The project has interviewed more than 200 women, most of whom are in their 90s, and has collected stories from across the country. Thanks! Plain and Simple hopes to introduce a National Rosie the Riveter Movement by the fall to encourage other communities to actively find their Rosies and learn their stories, Montague said.
During the war effort, many citizens adopted the bluebird as a symbol of hope, aided by the "Bluebird of Happiness," a popular song written in 1934 by Sandor Harmati and Edward Heyman. Thanks! has begun giving bluebird houses with the names of living Rosies to schools and other institutions to serve as a reminder of the sacrifices Rosies have made serving the U.S., Montague said.
"The only rule we have is that you get to know a Rosie and let her tell you her story, and let her tell you why the bluebird is a symbol of hope," she said.
West Virginia is the first state with an organization that has systematically found and interview living Rosies and created projects to promote awareness of their history. Montague, whose mother was a worker during WWII, said she realized after her mother's passing the importance of learning more about the impact women like her made more than 70 years ago.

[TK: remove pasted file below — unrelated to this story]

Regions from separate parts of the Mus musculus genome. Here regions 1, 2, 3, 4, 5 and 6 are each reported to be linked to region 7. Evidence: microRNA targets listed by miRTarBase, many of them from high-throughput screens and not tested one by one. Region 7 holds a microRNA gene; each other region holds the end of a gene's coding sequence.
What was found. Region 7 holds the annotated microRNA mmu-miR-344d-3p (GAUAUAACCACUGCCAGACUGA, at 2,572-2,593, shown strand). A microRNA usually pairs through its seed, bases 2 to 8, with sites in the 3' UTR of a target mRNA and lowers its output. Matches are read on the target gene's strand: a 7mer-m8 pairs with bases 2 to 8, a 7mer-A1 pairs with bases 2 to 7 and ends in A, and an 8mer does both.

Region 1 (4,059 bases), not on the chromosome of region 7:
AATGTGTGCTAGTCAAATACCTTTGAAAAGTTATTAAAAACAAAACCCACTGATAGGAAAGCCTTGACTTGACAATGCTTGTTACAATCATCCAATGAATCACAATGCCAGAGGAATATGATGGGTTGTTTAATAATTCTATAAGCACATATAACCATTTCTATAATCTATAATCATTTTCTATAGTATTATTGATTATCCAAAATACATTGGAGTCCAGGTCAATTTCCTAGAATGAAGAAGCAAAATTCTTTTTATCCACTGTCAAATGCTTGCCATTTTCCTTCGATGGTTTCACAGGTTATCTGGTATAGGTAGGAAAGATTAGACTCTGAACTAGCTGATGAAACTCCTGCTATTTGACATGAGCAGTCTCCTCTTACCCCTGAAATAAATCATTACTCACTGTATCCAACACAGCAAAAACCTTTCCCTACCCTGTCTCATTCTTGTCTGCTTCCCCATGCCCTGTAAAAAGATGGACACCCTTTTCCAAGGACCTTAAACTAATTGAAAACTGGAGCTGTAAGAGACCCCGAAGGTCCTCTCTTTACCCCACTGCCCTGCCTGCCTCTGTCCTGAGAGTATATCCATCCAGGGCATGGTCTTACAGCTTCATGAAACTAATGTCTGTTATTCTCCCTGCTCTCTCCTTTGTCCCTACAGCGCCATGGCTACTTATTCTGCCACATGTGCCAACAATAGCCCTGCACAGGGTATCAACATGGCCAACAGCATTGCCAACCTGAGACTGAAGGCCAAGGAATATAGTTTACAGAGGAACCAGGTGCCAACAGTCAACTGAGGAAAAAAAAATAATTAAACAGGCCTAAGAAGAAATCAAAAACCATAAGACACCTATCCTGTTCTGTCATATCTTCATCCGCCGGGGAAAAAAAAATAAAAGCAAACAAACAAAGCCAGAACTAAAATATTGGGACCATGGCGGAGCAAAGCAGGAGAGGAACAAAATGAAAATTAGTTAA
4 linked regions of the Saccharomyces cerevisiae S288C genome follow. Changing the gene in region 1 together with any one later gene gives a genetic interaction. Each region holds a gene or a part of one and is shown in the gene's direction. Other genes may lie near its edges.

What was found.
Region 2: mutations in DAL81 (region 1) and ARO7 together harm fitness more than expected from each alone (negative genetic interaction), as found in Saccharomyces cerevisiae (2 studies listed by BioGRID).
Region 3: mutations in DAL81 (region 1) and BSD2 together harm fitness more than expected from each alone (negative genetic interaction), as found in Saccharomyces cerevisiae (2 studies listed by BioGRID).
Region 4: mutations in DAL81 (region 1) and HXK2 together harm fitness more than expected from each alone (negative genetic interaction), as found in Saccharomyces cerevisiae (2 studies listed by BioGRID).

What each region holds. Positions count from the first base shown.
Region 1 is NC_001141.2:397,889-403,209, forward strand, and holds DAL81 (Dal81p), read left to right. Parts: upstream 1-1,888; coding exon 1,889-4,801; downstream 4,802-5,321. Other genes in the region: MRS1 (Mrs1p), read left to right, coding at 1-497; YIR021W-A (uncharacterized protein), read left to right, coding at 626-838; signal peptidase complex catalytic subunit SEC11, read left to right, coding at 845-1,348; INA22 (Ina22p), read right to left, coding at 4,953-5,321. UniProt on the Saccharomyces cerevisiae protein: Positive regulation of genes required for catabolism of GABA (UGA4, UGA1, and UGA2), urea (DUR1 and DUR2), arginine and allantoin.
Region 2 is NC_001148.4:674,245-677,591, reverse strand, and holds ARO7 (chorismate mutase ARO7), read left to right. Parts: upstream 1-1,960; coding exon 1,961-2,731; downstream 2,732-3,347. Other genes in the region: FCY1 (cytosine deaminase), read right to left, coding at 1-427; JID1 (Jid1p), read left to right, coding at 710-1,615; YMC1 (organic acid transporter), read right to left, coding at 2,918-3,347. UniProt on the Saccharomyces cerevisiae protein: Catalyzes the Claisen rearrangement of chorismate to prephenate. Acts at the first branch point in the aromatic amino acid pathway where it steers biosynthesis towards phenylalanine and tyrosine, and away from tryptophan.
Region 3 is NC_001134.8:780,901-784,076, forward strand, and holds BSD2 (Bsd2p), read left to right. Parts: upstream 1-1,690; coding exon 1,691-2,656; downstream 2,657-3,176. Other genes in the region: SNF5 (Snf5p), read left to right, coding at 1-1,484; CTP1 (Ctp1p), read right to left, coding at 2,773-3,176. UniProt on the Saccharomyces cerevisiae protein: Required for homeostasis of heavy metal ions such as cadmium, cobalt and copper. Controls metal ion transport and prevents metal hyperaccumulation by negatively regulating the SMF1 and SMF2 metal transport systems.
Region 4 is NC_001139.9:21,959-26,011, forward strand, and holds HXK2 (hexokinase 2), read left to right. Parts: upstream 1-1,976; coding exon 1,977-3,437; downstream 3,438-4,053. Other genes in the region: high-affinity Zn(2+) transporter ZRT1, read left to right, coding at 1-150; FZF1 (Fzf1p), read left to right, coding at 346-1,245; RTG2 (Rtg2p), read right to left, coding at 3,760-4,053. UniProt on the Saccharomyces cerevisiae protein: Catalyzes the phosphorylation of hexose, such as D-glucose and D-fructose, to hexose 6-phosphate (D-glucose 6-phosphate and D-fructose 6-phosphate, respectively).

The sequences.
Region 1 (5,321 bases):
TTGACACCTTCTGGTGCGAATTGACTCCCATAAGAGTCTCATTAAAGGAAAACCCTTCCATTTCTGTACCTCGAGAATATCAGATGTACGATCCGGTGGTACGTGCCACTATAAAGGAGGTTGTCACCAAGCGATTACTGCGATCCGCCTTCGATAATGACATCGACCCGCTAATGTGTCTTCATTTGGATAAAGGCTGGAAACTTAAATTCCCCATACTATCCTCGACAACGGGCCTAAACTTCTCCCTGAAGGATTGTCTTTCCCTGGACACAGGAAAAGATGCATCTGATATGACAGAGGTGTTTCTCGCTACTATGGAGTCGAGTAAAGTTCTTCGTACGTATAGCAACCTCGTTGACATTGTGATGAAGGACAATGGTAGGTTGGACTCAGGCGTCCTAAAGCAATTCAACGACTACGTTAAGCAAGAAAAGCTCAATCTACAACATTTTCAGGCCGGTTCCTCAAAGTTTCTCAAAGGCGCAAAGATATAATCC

"The incredible thing is how many of these women are still able to talk about it so late in their lives," she said. "These people are bringing other Americans together. These people want to know these women, they love to hear from them; it's almost as though there has been something missing, and people are now realizing that what is missing is a fuller story."
For more information on Thanks! Plain and Simple or the West Virginia Rosie the Riveter Project, visit www.thanksplainandsimple.org.
Reach Lydia Nuzum at lydia.nu...@wvgazette.com or 304-348-5100.